ScriptureTheology & Spirituality

Signs and Wonders

“Awe came upon everyone, because many wonders and signs were being done by the apostles (Acts 2:43 NRSV).”

Having analyzed Acts 2:42 in a fourpart series of articles, this week we turn our gaze toward the subsequent verses that elaborate on the daily and weekly rhythms of the early Christian church. Acts 2:43-47 offers a briefly sublime account of the church after the day of Pentecost. The first believers shared all things in common and broke bread together in homes. It is no surprise then, as Luke reports, that “awe came upon everyone.” A church practicing radical generosity and intentional community is certainly noteworthy. Furthermore, the apostles worked “many signs and wonders” within the church community and in public spaces.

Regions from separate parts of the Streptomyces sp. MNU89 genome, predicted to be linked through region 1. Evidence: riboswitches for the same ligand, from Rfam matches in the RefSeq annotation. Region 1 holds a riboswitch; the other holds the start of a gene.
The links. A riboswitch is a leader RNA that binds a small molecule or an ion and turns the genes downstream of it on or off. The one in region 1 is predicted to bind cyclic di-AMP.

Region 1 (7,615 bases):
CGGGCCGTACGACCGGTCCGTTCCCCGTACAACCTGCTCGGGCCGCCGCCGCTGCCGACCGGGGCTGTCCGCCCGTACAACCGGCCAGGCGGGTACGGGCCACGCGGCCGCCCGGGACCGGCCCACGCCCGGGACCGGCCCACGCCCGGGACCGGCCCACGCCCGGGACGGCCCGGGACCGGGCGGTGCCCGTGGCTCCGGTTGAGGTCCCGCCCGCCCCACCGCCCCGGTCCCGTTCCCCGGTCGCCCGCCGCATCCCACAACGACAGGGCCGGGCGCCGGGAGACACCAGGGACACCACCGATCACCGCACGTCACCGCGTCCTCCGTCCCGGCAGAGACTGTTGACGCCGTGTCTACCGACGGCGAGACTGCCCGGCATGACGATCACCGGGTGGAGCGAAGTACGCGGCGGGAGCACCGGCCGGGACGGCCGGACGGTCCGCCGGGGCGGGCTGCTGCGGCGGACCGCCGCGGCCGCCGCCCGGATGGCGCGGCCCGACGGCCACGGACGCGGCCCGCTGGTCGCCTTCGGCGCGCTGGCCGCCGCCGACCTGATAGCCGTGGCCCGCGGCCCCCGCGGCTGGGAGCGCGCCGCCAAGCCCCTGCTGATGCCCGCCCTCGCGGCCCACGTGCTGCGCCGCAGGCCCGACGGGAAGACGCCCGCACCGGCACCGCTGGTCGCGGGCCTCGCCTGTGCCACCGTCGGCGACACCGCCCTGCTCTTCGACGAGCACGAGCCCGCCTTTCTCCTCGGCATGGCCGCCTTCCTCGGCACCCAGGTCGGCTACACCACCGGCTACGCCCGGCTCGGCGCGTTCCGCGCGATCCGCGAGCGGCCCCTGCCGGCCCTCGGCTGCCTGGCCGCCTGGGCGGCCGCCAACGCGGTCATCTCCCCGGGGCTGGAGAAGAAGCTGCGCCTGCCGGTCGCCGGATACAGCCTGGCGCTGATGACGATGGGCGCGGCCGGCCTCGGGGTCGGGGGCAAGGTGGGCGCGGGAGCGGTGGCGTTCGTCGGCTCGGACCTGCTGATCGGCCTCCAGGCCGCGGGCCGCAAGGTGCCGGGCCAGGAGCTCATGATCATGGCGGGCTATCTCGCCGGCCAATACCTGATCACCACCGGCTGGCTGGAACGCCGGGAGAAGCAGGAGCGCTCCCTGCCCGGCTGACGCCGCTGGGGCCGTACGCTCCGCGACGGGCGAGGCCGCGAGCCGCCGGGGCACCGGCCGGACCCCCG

A Loaded Phrase

Living in a time heavily influenced by the global rise of Pentecostalism, it is hard not to read the expression “many signs and wonders” as a loaded phrase. This brief remark conjures up images of the apostles speaking in tongues during the weekly service while worshippers fall to the ground, slain in the Spirit. In the back, deacon Stephen appears with a box of snakes while a few widows wave banners off to the side. While it is tempting to read our modern context into the biblical text, doing so often obscures the original meaning of a passage. With this in mind, it is good to take a closer look at the way signs and wonders are depicted in Acts.

The Spirit at Work in Jesus